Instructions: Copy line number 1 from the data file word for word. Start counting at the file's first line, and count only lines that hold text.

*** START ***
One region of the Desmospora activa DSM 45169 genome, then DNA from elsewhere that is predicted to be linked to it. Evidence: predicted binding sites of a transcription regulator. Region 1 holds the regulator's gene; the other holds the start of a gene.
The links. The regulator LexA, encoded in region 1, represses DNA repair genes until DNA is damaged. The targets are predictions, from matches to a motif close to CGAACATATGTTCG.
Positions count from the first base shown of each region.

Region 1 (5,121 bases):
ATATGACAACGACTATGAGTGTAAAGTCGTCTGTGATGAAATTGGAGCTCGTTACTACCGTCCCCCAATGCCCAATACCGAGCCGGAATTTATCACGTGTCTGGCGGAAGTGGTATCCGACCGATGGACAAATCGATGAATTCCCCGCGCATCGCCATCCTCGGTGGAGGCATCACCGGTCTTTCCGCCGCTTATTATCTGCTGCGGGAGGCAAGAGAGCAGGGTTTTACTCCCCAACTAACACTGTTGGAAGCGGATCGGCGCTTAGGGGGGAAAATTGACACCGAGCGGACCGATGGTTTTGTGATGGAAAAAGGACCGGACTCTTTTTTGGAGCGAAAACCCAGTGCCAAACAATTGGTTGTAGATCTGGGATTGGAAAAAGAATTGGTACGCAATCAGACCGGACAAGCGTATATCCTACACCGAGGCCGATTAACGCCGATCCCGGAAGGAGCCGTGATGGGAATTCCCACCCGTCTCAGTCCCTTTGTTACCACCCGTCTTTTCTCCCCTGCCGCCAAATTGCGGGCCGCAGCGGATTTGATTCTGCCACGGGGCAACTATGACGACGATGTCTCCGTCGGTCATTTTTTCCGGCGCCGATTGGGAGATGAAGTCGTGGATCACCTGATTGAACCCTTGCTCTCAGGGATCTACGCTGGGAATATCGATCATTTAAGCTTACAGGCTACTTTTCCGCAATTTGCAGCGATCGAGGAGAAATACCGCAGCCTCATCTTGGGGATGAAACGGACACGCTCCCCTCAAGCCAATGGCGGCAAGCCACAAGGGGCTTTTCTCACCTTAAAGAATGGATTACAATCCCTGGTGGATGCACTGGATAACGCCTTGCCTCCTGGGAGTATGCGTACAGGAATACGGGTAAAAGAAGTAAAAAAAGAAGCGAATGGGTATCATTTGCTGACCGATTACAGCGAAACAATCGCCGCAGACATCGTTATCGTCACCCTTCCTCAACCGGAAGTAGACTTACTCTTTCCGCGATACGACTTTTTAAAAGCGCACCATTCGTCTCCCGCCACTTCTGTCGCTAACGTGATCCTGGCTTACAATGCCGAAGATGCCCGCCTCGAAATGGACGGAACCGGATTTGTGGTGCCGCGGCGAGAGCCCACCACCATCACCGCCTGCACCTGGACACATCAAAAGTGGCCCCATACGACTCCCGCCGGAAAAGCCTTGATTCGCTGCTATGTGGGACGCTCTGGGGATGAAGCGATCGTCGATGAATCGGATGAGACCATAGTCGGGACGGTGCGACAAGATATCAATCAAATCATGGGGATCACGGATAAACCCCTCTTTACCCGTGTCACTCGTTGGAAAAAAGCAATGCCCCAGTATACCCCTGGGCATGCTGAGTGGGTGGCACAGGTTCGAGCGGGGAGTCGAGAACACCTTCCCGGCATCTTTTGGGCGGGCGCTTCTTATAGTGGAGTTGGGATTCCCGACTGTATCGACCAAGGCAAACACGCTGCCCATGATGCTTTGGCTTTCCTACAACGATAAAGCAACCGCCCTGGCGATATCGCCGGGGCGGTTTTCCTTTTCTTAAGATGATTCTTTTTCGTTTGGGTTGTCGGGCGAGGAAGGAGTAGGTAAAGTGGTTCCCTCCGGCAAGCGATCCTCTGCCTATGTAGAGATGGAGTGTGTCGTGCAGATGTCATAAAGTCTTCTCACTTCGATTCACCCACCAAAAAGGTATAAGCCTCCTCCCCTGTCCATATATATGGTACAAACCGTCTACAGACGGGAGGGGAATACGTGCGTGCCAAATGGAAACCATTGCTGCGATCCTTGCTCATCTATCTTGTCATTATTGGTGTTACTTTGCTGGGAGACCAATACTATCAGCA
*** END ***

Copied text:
One region of the Desmospora activa DSM 45169 genome, then DNA from elsewhere that is predicted to be linked to it. Evidence: predicted binding sites of a transcription regulator. Region 1 holds the regulator's gene; the other holds the start of a gene.